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Old 08-28-2011, 03:01 PM   #1
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Where to find out about nutrient loss during freezing, canning, boiling, etc.?

I've often wondered how many nutriments are lost during processing and cooking...

Ideally we'd all eat raw feeds and be healthy, long-lived, ecological, etc.
Of course, this is not for most people...

However, it would help to know if buying fresh rather than canned or frozen, for instance, is really THAT much better.
Presumably, there has been a great deal of research on the subject, but none of it seems to have found its way into the mainstream media (because of lobbies?).

Let's take green beans.
Let's take frozen, canned, and fresh.
What is the relative nutritional value of each?

How much goodness is robbed of food we buy in the supermarket?

And, to make my question even more complicated, what difference is there between the green beans picked this morning and ones picked two weeks ago and stored in the fridge?

Of course, I realize that apples can be stored for months and that other produce can only last a couple of days, so the answer to such questions is "it varies".
Fair enough. But where can you find out just how much it varies from item to item?

Best regards,
Alex R.


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Old 08-28-2011, 03:33 PM   #2
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The USDA has a database of food nutrients information that lets you compare foods in different forms. Here is a link to their site. You can use it online or download it to your computer (PCs only) and use it anytime. http://www.nal.usda.gov/fnic/foodcomp/search.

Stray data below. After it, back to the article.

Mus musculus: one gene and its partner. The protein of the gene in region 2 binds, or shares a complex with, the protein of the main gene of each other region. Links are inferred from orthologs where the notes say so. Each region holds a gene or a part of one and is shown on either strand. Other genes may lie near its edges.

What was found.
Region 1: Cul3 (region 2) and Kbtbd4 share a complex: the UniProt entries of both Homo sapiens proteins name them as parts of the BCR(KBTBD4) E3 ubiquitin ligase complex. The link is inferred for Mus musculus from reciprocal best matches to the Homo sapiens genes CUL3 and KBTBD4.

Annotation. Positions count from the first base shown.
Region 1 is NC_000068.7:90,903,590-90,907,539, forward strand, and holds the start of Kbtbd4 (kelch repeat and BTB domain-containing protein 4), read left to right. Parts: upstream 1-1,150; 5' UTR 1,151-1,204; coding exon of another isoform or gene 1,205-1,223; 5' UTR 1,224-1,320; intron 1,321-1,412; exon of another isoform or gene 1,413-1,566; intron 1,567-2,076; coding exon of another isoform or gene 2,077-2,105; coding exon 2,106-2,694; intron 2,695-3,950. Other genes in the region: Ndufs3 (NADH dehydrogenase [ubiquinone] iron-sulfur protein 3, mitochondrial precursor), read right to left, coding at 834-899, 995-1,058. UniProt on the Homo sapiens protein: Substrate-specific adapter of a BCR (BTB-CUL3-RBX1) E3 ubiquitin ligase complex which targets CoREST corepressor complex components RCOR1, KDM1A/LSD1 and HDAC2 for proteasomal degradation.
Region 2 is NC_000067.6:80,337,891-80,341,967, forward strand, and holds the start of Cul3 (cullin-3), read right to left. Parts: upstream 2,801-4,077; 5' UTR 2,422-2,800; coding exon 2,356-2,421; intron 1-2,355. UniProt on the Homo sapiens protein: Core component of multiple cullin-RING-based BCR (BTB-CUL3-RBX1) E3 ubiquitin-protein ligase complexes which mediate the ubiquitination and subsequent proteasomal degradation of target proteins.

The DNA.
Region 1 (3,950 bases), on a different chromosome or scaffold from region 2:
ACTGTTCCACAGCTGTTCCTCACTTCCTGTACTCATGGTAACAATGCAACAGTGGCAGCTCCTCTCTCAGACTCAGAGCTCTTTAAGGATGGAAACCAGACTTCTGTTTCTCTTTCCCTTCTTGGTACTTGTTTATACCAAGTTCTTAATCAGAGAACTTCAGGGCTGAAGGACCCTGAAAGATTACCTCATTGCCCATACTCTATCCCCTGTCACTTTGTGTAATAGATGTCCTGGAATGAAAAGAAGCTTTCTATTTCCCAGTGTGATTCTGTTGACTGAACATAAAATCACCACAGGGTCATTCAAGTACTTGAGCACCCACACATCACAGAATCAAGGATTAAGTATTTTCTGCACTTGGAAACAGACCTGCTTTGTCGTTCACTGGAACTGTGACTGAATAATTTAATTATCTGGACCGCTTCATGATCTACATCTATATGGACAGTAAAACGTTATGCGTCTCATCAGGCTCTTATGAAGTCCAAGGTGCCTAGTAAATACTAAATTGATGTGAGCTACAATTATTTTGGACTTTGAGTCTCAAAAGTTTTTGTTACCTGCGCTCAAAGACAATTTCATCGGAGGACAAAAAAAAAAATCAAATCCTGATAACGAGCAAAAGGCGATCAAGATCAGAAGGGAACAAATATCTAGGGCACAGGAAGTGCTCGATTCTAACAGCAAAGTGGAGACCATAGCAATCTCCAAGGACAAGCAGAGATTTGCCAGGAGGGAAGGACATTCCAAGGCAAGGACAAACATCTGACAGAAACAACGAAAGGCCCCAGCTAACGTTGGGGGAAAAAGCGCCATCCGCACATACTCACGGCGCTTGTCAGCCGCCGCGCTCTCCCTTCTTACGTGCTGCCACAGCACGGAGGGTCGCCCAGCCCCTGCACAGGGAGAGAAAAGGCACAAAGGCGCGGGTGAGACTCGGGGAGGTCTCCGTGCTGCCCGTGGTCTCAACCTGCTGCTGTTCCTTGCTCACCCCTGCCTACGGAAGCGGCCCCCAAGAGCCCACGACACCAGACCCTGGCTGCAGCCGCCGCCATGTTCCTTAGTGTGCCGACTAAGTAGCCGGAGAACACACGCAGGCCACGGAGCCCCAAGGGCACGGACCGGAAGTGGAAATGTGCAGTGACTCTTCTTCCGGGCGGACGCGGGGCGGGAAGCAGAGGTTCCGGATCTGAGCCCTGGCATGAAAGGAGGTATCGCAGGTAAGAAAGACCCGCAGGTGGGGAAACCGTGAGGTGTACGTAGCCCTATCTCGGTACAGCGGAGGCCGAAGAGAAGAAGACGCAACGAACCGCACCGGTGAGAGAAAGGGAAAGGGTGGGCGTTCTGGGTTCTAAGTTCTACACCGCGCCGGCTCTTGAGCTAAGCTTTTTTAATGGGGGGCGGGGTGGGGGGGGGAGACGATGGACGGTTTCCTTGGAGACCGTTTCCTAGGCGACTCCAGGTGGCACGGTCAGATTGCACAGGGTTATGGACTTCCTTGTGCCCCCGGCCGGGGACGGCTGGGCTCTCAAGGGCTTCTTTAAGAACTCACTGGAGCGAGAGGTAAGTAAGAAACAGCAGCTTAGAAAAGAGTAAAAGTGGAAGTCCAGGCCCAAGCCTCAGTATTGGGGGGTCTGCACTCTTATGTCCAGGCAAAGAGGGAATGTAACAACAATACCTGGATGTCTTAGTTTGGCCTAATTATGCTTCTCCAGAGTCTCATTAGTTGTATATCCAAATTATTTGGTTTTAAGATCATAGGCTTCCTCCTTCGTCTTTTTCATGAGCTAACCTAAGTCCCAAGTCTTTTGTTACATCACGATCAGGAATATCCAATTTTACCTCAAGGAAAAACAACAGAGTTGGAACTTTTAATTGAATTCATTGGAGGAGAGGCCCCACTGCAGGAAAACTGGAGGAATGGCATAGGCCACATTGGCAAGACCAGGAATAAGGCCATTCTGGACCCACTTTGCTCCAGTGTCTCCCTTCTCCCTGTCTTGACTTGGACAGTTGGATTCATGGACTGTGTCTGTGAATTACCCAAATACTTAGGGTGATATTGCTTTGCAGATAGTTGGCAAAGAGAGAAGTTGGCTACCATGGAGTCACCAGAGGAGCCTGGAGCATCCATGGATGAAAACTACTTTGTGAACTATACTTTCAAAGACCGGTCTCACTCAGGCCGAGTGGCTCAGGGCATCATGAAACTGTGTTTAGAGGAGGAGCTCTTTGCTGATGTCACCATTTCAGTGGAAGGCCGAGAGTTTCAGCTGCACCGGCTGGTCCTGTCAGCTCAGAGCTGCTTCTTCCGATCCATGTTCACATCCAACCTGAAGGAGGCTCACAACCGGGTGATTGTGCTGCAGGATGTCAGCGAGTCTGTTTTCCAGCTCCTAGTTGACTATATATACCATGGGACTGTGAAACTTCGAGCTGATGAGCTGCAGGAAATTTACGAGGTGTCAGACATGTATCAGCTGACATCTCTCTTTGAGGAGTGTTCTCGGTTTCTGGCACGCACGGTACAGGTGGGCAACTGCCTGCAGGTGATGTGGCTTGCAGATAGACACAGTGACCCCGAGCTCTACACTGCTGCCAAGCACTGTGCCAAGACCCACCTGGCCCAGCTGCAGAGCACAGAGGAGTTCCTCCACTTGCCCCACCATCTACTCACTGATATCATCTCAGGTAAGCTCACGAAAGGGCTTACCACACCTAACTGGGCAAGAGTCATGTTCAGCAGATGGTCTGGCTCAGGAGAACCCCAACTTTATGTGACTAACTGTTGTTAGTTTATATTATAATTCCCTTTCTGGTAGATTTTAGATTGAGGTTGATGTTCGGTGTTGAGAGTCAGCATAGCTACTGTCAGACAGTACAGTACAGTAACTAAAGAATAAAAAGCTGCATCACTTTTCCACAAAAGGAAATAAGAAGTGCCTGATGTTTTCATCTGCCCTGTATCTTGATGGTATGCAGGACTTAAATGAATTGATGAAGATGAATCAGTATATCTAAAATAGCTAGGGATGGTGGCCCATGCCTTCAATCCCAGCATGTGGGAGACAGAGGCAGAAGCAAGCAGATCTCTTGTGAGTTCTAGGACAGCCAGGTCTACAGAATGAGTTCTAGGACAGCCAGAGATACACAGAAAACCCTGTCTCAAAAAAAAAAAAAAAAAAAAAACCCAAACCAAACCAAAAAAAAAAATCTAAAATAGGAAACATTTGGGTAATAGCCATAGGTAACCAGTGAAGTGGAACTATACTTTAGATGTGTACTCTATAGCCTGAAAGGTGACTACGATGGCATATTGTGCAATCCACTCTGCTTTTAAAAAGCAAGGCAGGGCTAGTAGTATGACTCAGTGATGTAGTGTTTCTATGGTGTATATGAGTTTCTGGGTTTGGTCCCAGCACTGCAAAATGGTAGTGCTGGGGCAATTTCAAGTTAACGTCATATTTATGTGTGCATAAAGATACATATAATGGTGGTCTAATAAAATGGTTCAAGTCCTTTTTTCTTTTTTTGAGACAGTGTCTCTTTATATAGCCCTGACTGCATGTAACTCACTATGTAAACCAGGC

"If you want to make an apple pie from scratch, you must first create the universe." -Carl Sagan
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Old 08-28-2011, 04:16 PM   #3
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Alex -

it's a wonderful thought - the question / problem is _vast_ - and pretty much all the "studies" are slanted toward the pocketbook that paid for the "research"

even the FDA / USDA is held as "handmaiden" to big business - probably can't find any two groups, much less extremist groups, to agree on any of it.

and that is totally discounting the TV "talking heads" that take a study of an Andean spotted red striped yellow bean - which grows no where in the world but on one half square yard at 25,000 feet elevation, and extrapolates the results tabloid style to "All red beans are xxx"

fresh is best. is raw better? perhaps - of course, raw lima beans contain minor toxins.... there's a number of raw things the late night TV guys can scare the living daylights out of you with - excepting of course their magic machine/book/diet/fairy dust/cleanser takes care of all that.....

if you've ever had beef from today's slaughter, you'll appreciate the theory of wet/dry aged beef.

add to that the enriched / fortified / "stuff" added for canned/frozen/processed foods - now there's a mess.

stuff degrades with time - in or out of the refrigerator. three day old snap beans - might as well stitch the ends together and sell them as hula-hoops to the Keebler elves.

the vitamin and "(insert big long name here) acids with lots of dashes" valuables are likely first to go - some of those are more perishable than others.

some of those are partially/completely destroyed by heat - as in cook fresh or cook-in-the-can.
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